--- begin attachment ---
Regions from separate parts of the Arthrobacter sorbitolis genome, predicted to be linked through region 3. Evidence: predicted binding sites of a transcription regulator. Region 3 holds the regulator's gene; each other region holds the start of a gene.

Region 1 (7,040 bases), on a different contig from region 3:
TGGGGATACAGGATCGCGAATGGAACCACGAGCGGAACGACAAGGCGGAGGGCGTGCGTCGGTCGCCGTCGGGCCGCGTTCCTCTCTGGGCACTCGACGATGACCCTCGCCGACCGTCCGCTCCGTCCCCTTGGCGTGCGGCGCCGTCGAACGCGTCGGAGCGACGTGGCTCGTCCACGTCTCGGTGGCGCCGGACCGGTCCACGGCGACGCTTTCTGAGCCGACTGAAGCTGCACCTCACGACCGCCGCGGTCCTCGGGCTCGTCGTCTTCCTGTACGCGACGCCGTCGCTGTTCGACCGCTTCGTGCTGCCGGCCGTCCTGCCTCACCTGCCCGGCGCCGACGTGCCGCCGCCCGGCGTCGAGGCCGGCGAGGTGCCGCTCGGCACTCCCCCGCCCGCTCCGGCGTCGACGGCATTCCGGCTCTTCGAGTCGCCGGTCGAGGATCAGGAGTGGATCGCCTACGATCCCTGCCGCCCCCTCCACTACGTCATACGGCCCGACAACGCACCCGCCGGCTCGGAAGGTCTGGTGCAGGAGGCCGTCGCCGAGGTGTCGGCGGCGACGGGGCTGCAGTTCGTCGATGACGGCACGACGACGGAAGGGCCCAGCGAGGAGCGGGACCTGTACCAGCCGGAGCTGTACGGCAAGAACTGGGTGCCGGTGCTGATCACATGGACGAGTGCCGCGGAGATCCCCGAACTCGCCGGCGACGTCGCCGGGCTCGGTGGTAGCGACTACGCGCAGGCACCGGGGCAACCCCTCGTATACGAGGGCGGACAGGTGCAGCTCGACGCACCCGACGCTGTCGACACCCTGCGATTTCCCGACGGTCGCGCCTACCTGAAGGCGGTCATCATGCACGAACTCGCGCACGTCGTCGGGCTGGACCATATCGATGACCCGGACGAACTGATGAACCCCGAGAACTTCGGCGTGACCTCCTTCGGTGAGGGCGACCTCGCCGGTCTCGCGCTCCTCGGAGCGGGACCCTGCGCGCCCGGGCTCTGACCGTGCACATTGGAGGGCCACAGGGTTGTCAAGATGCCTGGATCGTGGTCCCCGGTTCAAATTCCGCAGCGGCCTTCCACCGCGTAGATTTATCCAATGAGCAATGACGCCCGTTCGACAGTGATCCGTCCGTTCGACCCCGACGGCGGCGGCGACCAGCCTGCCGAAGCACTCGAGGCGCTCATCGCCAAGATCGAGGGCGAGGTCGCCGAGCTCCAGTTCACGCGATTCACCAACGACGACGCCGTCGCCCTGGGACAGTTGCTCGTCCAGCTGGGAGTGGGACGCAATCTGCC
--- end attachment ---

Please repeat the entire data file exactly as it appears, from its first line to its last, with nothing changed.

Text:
Regions from separate parts of the Arthrobacter sorbitolis genome, predicted to be linked through region 3. Evidence: predicted binding sites of a transcription regulator. Region 3 holds the regulator's gene; each other region holds the start of a gene.

Region 1 (7,040 bases), on a different contig from region 3:
TGGGGATACAGGATCGCGAATGGAACCACGAGCGGAACGACAAGGCGGAGGGCGTGCGTCGGTCGCCGTCGGGCCGCGTTCCTCTCTGGGCACTCGACGATGACCCTCGCCGACCGTCCGCTCCGTCCCCTTGGCGTGCGGCGCCGTCGAACGCGTCGGAGCGACGTGGCTCGTCCACGTCTCGGTGGCGCCGGACCGGTCCACGGCGACGCTTTCTGAGCCGACTGAAGCTGCACCTCACGACCGCCGCGGTCCTCGGGCTCGTCGTCTTCCTGTACGCGACGCCGTCGCTGTTCGACCGCTTCGTGCTGCCGGCCGTCCTGCCTCACCTGCCCGGCGCCGACGTGCCGCCGCCCGGCGTCGAGGCCGGCGAGGTGCCGCTCGGCACTCCCCCGCCCGCTCCGGCGTCGACGGCATTCCGGCTCTTCGAGTCGCCGGTCGAGGATCAGGAGTGGATCGCCTACGATCCCTGCCGCCCCCTCCACTACGTCATACGGCCCGACAACGCACCCGCCGGCTCGGAAGGTCTGGTGCAGGAGGCCGTCGCCGAGGTGTCGGCGGCGACGGGGCTGCAGTTCGTCGATGACGGCACGACGACGGAAGGGCCCAGCGAGGAGCGGGACCTGTACCAGCCGGAGCTGTACGGCAAGAACTGGGTGCCGGTGCTGATCACATGGACGAGTGCCGCGGAGATCCCCGAACTCGCCGGCGACGTCGCCGGGCTCGGTGGTAGCGACTACGCGCAGGCACCGGGGCAACCCCTCGTATACGAGGGCGGACAGGTGCAGCTCGACGCACCCGACGCTGTCGACACCCTGCGATTTCCCGACGGTCGCGCCTACCTGAAGGCGGTCATCATGCACGAACTCGCGCACGTCGTCGGGCTGGACCATATCGATGACCCGGACGAACTGATGAACCCCGAGAACTTCGGCGTGACCTCCTTCGGTGAGGGCGACCTCGCCGGTCTCGCGCTCCTCGGAGCGGGACCCTGCGCGCCCGGGCTCTGACCGTGCACATTGGAGGGCCACAGGGTTGTCAAGATGCCTGGATCGTGGTCCCCGGTTCAAATTCCGCAGCGGCCTTCCACCGCGTAGATTTATCCAATGAGCAATGACGCCCGTTCGACAGTGATCCGTCCGTTCGACCCCGACGGCGGCGGCGACCAGCCTGCCGAAGCACTCGAGGCGCTCATCGCCAAGATCGAGGGCGAGGTCGCCGAGCTCCAGTTCACGCGATTCACCAACGACGACGCCGTCGCCCTGGGACAGTTGCTCGTCCAGCTGGGAGTGGGACGCAATCTGCC